1850s Kitchen [Archive] - Ceramic Tile Advice Forums - John Bridge Ceramic Tile


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07-02-2019, 10:08 AM
Hello all newbie here. I am renovating my kitchen in an old wood framed house. My joists are the original 1850's true 2x8s 19.2 in. o.c. and I may do some additional blocking and sistering as needed but the deflectometer gives me a thumbs up for ceramic even before that.

The old kitchen circa mid 1980's has two sheets of 3/4 in. ply, with 1/4 in. thick 6"x6" ceramic tiles laid directly onto the plywood with a very thin mortar set. So total height was 1 3/4 in. Not using any backer board was necessary - and presumably still an approved method back then - because the remaining old pine wood floor was 5/8 in flooring on top of 1 in. planks. So the total difference between the tile and wood floor was about 1/8 inch, bridged with a small metal threshold.

My dilemma now is how to best setup my new floor for success keeping it strong but not making it much higher than 1 5/8 in of the remaining floor. Adding hardiboard onto the existing two sheets of plywood would make it too high.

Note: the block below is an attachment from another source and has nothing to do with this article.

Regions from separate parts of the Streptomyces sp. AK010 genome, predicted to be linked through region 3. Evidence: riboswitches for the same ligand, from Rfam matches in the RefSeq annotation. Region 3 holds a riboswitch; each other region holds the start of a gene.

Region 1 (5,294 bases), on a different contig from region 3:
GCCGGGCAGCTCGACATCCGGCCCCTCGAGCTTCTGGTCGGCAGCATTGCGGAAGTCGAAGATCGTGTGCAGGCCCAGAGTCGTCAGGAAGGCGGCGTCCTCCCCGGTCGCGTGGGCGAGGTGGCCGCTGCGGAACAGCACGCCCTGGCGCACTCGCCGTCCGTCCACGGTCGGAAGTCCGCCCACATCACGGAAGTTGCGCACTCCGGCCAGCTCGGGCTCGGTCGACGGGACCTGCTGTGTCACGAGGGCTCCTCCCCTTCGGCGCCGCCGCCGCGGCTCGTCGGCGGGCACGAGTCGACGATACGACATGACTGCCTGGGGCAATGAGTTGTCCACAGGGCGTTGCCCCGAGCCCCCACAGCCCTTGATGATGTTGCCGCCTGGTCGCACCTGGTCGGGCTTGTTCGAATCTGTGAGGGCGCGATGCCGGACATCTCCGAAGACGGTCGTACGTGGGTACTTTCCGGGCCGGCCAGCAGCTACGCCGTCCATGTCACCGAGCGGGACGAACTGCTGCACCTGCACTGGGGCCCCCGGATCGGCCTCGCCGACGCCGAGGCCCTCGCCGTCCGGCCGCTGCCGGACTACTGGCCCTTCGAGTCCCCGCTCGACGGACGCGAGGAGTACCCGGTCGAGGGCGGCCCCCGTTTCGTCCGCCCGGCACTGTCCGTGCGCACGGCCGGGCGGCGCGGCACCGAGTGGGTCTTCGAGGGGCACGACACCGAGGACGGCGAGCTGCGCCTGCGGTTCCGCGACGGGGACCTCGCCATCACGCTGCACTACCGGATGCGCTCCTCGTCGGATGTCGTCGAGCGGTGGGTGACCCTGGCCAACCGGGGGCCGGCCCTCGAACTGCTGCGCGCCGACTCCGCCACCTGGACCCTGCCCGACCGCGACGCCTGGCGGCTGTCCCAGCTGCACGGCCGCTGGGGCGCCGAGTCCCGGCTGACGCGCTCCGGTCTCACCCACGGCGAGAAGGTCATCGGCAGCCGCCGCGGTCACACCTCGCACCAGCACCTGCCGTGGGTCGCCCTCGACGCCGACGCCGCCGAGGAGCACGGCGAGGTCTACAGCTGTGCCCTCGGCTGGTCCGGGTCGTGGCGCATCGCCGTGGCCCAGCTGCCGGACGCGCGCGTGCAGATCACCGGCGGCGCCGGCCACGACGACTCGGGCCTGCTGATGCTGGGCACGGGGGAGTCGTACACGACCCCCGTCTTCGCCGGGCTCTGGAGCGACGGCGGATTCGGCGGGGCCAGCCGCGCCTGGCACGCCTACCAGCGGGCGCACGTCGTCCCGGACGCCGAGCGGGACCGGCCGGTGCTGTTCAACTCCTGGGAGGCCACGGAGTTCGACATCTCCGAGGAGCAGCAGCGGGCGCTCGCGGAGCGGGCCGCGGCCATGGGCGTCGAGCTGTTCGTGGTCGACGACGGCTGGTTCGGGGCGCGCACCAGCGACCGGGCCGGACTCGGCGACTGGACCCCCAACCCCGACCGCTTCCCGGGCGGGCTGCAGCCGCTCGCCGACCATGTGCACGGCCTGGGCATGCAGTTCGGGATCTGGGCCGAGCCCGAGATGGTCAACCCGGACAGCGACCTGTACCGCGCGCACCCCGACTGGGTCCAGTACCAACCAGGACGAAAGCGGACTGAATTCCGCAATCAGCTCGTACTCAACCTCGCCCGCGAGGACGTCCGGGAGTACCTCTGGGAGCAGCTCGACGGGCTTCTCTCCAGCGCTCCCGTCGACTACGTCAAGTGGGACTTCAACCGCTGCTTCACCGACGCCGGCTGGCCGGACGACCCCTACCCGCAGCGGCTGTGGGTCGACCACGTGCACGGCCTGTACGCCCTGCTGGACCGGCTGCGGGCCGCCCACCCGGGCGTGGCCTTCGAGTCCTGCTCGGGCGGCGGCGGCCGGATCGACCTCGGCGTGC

- Two sheets of 3/4in plywood and use TAVY thin skin system -assuming this is frowned upon in this forum?
- One sheet of 3/4 in plywood, another sheet of 1/2 inch, 1/4 in hardiboard ?

What else? Thanks all

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John Bridge
07-04-2019, 10:56 AM
Hi Willy,

The two layers of 3/4 will be the strongest, but I'm not sold on Tavy thin skin. Using your second suggestion is probably the way to go. :)